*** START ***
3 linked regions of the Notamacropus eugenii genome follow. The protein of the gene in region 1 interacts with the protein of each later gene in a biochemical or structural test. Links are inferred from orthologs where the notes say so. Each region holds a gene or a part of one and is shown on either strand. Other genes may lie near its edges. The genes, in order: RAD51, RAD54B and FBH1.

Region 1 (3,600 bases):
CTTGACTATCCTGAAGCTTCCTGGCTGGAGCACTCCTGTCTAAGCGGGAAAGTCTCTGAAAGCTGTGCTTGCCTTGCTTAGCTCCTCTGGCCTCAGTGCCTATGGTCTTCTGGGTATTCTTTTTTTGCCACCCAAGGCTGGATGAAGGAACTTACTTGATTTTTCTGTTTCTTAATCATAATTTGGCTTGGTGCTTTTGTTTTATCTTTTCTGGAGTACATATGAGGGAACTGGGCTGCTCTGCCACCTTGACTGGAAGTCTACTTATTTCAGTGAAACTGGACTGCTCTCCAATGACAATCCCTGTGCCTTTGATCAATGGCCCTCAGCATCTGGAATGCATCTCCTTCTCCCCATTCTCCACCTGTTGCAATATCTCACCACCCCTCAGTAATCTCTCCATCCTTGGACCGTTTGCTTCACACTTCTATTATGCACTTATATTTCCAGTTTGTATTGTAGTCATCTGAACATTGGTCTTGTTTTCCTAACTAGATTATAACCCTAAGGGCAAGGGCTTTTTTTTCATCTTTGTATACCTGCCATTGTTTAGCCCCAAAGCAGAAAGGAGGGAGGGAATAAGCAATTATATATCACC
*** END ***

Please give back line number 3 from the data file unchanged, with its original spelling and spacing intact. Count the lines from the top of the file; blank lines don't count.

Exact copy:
CTTGACTATCCTGAAGCTTCCTGGCTGGAGCACTCCTGTCTAAGCGGGAAAGTCTCTGAAAGCTGTGCTTGCCTTGCTTAGCTCCTCTGGCCTCAGTGCCTATGGTCTTCTGGGTATTCTTTTTTTGCCACCCAAGGCTGGATGAAGGAACTTACTTGATTTTTCTGTTTCTTAATCATAATTTGGCTTGGTGCTTTTGTTTTATCTTTTCTGGAGTACATATGAGGGAACTGGGCTGCTCTGCCACCTTGACTGGAAGTCTACTTATTTCAGTGAAACTGGACTGCTCTCCAATGACAATCCCTGTGCCTTTGATCAATGGCCCTCAGCATCTGGAATGCATCTCCTTCTCCCCATTCTCCACCTGTTGCAATATCTCACCACCCCTCAGTAATCTCTCCATCCTTGGACCGTTTGCTTCACACTTCTATTATGCACTTATATTTCCAGTTTGTATTGTAGTCATCTGAACATTGGTCTTGTTTTCCTAACTAGATTATAACCCTAAGGGCAAGGGCTTTTTTTTCATCTTTGTATACCTGCCATTGTTTAGCCCCAAAGCAGAAAGGAGGGAGGGAATAAGCAATTATATATCACC